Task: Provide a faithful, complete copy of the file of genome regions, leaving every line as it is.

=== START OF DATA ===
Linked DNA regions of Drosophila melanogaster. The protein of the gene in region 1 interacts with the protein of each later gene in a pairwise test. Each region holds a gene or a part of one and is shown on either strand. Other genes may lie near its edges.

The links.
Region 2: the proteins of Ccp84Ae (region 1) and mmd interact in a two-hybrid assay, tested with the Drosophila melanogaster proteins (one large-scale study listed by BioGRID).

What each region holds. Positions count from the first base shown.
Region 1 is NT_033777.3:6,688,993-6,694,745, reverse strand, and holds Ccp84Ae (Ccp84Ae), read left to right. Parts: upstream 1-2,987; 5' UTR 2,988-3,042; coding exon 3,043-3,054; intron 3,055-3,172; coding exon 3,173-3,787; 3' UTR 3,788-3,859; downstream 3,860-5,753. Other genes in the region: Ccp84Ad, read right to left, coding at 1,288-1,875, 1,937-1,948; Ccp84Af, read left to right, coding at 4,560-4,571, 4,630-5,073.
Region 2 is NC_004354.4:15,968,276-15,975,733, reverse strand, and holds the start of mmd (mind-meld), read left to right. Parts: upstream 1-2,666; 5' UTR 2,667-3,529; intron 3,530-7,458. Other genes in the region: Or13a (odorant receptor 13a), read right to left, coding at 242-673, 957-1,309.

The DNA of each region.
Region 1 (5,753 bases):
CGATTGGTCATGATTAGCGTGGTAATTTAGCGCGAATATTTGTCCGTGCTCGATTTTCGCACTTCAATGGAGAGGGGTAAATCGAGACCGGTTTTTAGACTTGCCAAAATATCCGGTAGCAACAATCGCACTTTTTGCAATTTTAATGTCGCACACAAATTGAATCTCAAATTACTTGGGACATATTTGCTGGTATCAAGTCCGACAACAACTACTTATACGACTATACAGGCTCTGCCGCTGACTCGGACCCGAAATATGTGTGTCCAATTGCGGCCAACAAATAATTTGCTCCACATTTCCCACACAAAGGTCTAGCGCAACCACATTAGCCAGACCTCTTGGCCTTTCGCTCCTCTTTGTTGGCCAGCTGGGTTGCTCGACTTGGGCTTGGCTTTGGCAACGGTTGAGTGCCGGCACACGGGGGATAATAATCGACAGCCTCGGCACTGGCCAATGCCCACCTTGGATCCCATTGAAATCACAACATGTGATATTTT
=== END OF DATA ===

Linked DNA regions of Drosophila melanogaster. The protein of the gene in region 1 interacts with the protein of each later gene in a pairwise test. Each region holds a gene or a part of one and is shown on either strand. Other genes may lie near its edges.

The links.
Region 2: the proteins of Ccp84Ae (region 1) and mmd interact in a two-hybrid assay, tested with the Drosophila melanogaster proteins (one large-scale study listed by BioGRID).

What each region holds. Positions count from the first base shown.
Region 1 is NT_033777.3:6,688,993-6,694,745, reverse strand, and holds Ccp84Ae (Ccp84Ae), read left to right. Parts: upstream 1-2,987; 5' UTR 2,988-3,042; coding exon 3,043-3,054; intron 3,055-3,172; coding exon 3,173-3,787; 3' UTR 3,788-3,859; downstream 3,860-5,753. Other genes in the region: Ccp84Ad, read right to left, coding at 1,288-1,875, 1,937-1,948; Ccp84Af, read left to right, coding at 4,560-4,571, 4,630-5,073.
Region 2 is NC_004354.4:15,968,276-15,975,733, reverse strand, and holds the start of mmd (mind-meld), read left to right. Parts: upstream 1-2,666; 5' UTR 2,667-3,529; intron 3,530-7,458. Other genes in the region: Or13a (odorant receptor 13a), read right to left, coding at 242-673, 957-1,309.

The DNA of each region.
Region 1 (5,753 bases):
CGATTGGTCATGATTAGCGTGGTAATTTAGCGCGAATATTTGTCCGTGCTCGATTTTCGCACTTCAATGGAGAGGGGTAAATCGAGACCGGTTTTTAGACTTGCCAAAATATCCGGTAGCAACAATCGCACTTTTTGCAATTTTAATGTCGCACACAAATTGAATCTCAAATTACTTGGGACATATTTGCTGGTATCAAGTCCGACAACAACTACTTATACGACTATACAGGCTCTGCCGCTGACTCGGACCCGAAATATGTGTGTCCAATTGCGGCCAACAAATAATTTGCTCCACATTTCCCACACAAAGGTCTAGCGCAACCACATTAGCCAGACCTCTTGGCCTTTCGCTCCTCTTTGTTGGCCAGCTGGGTTGCTCGACTTGGGCTTGGCTTTGGCAACGGTTGAGTGCCGGCACACGGGGGATAATAATCGACAGCCTCGGCACTGGCCAATGCCCACCTTGGATCCCATTGAAATCACAACATGTGATATTTT